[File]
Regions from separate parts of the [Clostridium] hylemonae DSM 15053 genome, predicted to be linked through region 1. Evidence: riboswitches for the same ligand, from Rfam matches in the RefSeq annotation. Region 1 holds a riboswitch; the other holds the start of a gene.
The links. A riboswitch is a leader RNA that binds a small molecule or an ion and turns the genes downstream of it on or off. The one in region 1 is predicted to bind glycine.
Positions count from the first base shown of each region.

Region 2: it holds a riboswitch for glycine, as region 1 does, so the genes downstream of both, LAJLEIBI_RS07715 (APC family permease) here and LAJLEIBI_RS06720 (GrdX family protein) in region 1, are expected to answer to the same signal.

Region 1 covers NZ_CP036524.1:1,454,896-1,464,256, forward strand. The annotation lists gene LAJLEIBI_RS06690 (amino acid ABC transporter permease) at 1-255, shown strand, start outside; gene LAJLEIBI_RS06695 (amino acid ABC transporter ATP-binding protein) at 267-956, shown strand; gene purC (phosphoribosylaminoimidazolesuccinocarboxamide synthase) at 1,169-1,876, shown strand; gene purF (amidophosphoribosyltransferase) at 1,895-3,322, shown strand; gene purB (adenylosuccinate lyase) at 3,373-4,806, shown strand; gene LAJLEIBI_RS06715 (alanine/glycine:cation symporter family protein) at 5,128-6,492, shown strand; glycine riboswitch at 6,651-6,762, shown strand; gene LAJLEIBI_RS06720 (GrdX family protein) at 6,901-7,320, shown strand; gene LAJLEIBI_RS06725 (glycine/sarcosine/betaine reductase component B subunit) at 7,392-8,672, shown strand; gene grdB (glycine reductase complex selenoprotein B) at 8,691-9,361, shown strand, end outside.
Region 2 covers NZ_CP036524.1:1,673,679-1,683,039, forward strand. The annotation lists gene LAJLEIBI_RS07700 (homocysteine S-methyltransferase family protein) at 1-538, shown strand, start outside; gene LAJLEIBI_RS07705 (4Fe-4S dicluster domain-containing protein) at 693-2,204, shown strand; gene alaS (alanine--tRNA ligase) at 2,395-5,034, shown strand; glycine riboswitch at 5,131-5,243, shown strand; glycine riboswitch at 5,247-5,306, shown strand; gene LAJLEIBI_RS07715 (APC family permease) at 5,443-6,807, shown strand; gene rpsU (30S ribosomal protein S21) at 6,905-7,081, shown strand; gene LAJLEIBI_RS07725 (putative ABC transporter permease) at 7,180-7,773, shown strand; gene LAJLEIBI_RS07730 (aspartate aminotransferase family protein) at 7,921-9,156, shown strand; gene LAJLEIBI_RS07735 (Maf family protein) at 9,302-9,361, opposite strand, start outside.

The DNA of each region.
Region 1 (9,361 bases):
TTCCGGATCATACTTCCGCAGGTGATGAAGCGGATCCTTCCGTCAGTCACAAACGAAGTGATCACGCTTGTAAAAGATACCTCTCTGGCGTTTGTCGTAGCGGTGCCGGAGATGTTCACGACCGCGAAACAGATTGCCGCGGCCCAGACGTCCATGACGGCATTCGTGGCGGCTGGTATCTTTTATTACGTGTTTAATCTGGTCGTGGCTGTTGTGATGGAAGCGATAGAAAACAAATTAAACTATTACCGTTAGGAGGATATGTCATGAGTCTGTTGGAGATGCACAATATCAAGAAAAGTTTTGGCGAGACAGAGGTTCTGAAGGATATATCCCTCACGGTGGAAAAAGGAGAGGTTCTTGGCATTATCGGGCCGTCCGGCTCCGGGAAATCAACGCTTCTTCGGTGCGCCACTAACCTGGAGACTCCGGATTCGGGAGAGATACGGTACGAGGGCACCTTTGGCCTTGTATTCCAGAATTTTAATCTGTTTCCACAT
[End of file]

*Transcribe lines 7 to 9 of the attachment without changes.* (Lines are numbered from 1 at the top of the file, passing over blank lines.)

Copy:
The DNA of each region.
Region 1 (9,361 bases):
TTCCGGATCATACTTCCGCAGGTGATGAAGCGGATCCTTCCGTCAGTCACAAACGAAGTGATCACGCTTGTAAAAGATACCTCTCTGGCGTTTGTCGTAGCGGTGCCGGAGATGTTCACGACCGCGAAACAGATTGCCGCGGCCCAGACGTCCATGACGGCATTCGTGGCGGCTGGTATCTTTTATTACGTGTTTAATCTGGTCGTGGCTGTTGTGATGGAAGCGATAGAAAACAAATTAAACTATTACCGTTAGGAGGATATGTCATGAGTCTGTTGGAGATGCACAATATCAAGAAAAGTTTTGGCGAGACAGAGGTTCTGAAGGATATATCCCTCACGGTGGAAAAAGGAGAGGTTCTTGGCATTATCGGGCCGTCCGGCTCCGGGAAATCAACGCTTCTTCGGTGCGCCACTAACCTGGAGACTCCGGATTCGGGAGAGATACGGTACGAGGGCACCTTTGGCCTTGTATTCCAGAATTTTAATCTGTTTCCACAT